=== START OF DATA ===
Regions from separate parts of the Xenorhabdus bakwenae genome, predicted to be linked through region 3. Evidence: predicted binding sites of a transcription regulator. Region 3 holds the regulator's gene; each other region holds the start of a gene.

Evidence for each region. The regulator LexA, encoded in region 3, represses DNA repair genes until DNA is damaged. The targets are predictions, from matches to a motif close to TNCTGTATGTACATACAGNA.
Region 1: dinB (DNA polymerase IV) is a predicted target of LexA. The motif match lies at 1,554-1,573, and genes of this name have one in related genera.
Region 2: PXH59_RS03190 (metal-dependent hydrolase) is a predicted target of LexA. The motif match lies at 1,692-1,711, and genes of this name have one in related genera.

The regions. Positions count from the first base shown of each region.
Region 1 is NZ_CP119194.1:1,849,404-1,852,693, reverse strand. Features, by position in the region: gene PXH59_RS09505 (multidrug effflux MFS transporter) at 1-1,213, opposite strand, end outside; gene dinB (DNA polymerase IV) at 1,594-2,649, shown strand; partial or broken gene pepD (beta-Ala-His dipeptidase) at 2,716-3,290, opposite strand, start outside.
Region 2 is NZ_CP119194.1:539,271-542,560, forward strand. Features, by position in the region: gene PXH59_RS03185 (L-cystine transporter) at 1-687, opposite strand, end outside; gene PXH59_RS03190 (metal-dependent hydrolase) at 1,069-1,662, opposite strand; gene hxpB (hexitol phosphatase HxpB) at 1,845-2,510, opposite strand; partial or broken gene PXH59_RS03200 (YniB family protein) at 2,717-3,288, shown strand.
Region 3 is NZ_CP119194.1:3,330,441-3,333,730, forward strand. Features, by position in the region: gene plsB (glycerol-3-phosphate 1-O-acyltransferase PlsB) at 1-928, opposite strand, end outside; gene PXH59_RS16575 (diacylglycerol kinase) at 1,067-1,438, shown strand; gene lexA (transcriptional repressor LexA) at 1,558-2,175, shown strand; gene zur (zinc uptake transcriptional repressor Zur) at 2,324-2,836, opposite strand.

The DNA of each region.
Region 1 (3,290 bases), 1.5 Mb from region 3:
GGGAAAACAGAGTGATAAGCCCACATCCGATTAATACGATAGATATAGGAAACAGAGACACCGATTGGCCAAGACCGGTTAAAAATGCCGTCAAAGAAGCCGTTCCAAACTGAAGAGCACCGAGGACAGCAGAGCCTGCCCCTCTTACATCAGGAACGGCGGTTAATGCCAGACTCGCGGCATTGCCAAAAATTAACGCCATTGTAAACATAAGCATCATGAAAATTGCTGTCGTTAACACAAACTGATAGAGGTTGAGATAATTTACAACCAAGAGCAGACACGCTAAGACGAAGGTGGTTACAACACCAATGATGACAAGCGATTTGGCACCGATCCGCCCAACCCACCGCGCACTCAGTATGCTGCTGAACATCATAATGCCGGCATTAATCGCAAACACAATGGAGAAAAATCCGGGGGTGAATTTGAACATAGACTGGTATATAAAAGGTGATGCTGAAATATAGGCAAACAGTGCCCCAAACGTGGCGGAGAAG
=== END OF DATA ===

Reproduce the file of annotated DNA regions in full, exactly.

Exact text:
Regions from separate parts of the Xenorhabdus bakwenae genome, predicted to be linked through region 3. Evidence: predicted binding sites of a transcription regulator. Region 3 holds the regulator's gene; each other region holds the start of a gene.

Evidence for each region. The regulator LexA, encoded in region 3, represses DNA repair genes until DNA is damaged. The targets are predictions, from matches to a motif close to TNCTGTATGTACATACAGNA.
Region 1: dinB (DNA polymerase IV) is a predicted target of LexA. The motif match lies at 1,554-1,573, and genes of this name have one in related genera.
Region 2: PXH59_RS03190 (metal-dependent hydrolase) is a predicted target of LexA. The motif match lies at 1,692-1,711, and genes of this name have one in related genera.

The regions. Positions count from the first base shown of each region.
Region 1 is NZ_CP119194.1:1,849,404-1,852,693, reverse strand. Features, by position in the region: gene PXH59_RS09505 (multidrug effflux MFS transporter) at 1-1,213, opposite strand, end outside; gene dinB (DNA polymerase IV) at 1,594-2,649, shown strand; partial or broken gene pepD (beta-Ala-His dipeptidase) at 2,716-3,290, opposite strand, start outside.
Region 2 is NZ_CP119194.1:539,271-542,560, forward strand. Features, by position in the region: gene PXH59_RS03185 (L-cystine transporter) at 1-687, opposite strand, end outside; gene PXH59_RS03190 (metal-dependent hydrolase) at 1,069-1,662, opposite strand; gene hxpB (hexitol phosphatase HxpB) at 1,845-2,510, opposite strand; partial or broken gene PXH59_RS03200 (YniB family protein) at 2,717-3,288, shown strand.
Region 3 is NZ_CP119194.1:3,330,441-3,333,730, forward strand. Features, by position in the region: gene plsB (glycerol-3-phosphate 1-O-acyltransferase PlsB) at 1-928, opposite strand, end outside; gene PXH59_RS16575 (diacylglycerol kinase) at 1,067-1,438, shown strand; gene lexA (transcriptional repressor LexA) at 1,558-2,175, shown strand; gene zur (zinc uptake transcriptional repressor Zur) at 2,324-2,836, opposite strand.

The DNA of each region.
Region 1 (3,290 bases), 1.5 Mb from region 3:
GGGAAAACAGAGTGATAAGCCCACATCCGATTAATACGATAGATATAGGAAACAGAGACACCGATTGGCCAAGACCGGTTAAAAATGCCGTCAAAGAAGCCGTTCCAAACTGAAGAGCACCGAGGACAGCAGAGCCTGCCCCTCTTACATCAGGAACGGCGGTTAATGCCAGACTCGCGGCATTGCCAAAAATTAACGCCATTGTAAACATAAGCATCATGAAAATTGCTGTCGTTAACACAAACTGATAGAGGTTGAGATAATTTACAACCAAGAGCAGACACGCTAAGACGAAGGTGGTTACAACACCAATGATGACAAGCGATTTGGCACCGATCCGCCCAACCCACCGCGCACTCAGTATGCTGCTGAACATCATAATGCCGGCATTAATCGCAAACACAATGGAGAAAAATCCGGGGGTGAATTTGAACATAGACTGGTATATAAAAGGTGATGCTGAAATATAGGCAAACAGTGCCCCAAACGTGGCGGAGAAG